Greensburg, Kansas was devastated by a tornado which essentially annihilated the town. The storm was so powerful, that no public services remain. The entire main business district in this town of fifteen hundred was leveled. The governor of Kansas has made some irresponsible statements regarding the ability of her state to respond based upon National Guard deployment schedules. I can not comment on her statement, my instinct tells me it’s worthless, much as Sen. Dick Durbin’s comments about what he knew and when about the debate over the invasion of Iraq.
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To the point, Greensburg suffered a terrible tragedy. Miraculously, only 10 people lost their lives in what was billed as a F5 tornado with 205 mph winds. There was some clear preparedness by the people of the town and sufficient warning to save almost everyone.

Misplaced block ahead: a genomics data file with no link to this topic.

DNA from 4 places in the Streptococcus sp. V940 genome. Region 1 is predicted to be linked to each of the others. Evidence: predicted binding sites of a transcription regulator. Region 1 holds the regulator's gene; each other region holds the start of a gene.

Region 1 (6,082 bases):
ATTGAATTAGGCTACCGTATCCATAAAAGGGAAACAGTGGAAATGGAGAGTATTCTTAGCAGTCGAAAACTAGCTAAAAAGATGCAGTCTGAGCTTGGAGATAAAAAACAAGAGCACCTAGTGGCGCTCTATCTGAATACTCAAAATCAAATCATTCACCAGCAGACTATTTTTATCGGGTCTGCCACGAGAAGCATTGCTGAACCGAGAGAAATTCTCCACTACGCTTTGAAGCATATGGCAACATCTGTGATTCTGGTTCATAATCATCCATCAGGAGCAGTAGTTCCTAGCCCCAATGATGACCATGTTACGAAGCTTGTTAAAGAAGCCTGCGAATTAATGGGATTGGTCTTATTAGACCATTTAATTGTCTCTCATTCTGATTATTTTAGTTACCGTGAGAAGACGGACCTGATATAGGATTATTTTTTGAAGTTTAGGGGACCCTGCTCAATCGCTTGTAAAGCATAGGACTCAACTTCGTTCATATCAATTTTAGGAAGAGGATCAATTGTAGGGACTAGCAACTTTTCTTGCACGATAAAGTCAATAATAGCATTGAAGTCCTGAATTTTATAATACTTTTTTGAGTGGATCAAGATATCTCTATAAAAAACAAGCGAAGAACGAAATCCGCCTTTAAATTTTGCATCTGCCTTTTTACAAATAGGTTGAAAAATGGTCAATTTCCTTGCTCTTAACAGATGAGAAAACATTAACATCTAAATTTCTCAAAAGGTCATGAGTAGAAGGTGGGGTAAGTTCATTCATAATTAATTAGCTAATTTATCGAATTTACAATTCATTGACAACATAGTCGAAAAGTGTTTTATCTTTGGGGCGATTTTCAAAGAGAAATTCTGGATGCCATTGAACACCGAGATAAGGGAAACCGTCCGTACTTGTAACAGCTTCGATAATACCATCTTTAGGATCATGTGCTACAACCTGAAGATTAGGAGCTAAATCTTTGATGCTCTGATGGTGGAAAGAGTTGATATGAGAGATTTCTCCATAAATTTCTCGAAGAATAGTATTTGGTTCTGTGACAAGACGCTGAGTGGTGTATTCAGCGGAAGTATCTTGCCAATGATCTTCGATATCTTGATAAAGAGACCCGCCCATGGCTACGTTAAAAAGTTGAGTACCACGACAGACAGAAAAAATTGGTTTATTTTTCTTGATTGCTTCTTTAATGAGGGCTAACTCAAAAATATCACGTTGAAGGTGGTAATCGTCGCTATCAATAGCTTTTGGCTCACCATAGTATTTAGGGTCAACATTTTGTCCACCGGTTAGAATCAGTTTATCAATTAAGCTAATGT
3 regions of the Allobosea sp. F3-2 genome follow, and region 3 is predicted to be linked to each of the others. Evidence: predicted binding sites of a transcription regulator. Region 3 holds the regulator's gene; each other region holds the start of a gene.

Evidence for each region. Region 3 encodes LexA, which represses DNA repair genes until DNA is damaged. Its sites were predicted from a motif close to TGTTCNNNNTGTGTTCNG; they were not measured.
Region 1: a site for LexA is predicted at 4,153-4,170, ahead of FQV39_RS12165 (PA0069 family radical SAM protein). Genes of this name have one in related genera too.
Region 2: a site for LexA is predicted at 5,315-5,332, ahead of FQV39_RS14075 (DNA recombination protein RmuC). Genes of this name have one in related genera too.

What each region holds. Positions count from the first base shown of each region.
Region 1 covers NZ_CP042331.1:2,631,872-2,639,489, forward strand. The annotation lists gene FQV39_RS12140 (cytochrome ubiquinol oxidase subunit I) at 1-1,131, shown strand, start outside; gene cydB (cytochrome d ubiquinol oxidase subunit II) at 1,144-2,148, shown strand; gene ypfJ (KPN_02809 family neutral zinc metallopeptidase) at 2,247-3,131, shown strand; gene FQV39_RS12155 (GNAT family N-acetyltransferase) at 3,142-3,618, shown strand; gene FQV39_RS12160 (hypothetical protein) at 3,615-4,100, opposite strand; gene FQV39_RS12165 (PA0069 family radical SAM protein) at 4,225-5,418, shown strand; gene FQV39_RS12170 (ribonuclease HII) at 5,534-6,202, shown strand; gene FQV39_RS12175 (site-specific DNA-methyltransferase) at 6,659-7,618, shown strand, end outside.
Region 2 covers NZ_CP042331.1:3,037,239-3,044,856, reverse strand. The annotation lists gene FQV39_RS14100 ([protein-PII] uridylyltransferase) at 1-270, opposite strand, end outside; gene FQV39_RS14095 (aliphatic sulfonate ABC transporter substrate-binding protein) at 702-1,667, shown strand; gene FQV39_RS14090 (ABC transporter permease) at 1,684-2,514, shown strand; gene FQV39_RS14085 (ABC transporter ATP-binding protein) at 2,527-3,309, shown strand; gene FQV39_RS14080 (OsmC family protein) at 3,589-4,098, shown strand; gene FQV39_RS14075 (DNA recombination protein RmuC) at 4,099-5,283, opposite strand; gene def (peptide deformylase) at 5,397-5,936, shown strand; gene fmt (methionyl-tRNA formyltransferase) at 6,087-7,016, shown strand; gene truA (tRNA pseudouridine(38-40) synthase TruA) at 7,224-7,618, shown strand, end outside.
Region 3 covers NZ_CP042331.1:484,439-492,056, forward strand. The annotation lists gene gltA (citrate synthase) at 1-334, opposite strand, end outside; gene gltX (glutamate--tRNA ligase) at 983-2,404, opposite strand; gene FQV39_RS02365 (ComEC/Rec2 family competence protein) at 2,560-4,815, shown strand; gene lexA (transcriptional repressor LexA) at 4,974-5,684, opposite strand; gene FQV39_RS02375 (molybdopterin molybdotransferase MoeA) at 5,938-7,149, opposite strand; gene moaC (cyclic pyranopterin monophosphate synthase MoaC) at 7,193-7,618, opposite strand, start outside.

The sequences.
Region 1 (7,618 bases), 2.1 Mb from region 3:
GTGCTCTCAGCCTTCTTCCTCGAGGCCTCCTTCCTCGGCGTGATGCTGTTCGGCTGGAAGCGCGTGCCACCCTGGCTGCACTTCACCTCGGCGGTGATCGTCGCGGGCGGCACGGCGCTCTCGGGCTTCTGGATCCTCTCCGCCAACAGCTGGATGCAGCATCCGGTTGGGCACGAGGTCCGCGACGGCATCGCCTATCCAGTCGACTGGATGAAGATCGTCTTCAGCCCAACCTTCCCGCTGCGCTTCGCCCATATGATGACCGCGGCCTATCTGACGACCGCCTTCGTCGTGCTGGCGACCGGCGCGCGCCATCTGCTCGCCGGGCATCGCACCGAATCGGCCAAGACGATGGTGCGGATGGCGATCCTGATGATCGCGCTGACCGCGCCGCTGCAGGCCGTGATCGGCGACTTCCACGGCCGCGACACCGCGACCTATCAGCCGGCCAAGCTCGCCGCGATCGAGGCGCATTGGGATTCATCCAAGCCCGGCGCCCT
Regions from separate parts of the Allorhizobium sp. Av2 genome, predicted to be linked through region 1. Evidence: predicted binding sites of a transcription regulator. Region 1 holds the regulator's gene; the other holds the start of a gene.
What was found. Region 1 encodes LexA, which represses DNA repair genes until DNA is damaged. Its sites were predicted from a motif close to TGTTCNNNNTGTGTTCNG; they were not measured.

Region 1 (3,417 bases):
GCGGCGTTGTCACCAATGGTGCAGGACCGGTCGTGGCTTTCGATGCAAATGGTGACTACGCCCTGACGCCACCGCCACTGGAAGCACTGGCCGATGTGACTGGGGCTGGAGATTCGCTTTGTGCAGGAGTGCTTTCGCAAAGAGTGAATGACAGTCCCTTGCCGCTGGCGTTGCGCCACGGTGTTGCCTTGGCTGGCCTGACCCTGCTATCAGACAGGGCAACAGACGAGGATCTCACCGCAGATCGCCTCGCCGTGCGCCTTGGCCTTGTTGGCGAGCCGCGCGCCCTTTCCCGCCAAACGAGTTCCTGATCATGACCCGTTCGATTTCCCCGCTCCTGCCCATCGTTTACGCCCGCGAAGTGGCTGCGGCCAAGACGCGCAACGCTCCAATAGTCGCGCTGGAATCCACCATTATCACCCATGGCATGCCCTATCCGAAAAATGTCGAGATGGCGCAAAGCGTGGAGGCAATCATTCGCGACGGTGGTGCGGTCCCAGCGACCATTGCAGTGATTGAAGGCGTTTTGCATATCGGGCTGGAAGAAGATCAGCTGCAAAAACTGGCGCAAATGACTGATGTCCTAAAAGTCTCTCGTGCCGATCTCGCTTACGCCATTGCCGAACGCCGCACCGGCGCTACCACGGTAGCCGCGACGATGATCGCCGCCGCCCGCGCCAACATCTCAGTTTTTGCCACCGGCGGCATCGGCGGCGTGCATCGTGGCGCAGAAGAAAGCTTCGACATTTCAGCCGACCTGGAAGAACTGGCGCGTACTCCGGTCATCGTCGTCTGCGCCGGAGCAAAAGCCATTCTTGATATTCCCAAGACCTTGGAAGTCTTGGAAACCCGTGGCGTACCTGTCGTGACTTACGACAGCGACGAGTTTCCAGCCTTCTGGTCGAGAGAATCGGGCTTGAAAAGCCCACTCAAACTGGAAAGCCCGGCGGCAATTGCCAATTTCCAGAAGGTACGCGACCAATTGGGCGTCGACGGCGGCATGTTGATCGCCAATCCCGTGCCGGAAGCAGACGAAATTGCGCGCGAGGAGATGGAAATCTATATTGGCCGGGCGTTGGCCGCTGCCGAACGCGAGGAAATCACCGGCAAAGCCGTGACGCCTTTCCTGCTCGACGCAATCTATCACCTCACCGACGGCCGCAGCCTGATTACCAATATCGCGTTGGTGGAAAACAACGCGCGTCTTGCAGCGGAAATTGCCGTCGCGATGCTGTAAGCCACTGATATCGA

My question is now what?
Should we rebuild Greensburg?
Does the government, state, local or otherwise, have an obligation to rebuild a city so utterly destroyed? During the great Mississippi floods of the mid 1990s, whole towns were decimated. Despite the singular nature of the flood, some towns were not rebuilt. Some towns were relocated.
The scale of the 1993 flood was so large that it overcame all measures to deal with it. The scale of the destruction of the Greensburg tornado is large enough that it overwhelms the regional ability to handle it.
Katrina impacted the Gulf Coast to such an extent that many municipalities are thinking twice about rebuilding.
The town should be commended to preventing a massive loss of life. Regrettably, the only task remaining for Greensburg is to remove the debris, shelter the homeless and decide on how and whether to rebuild.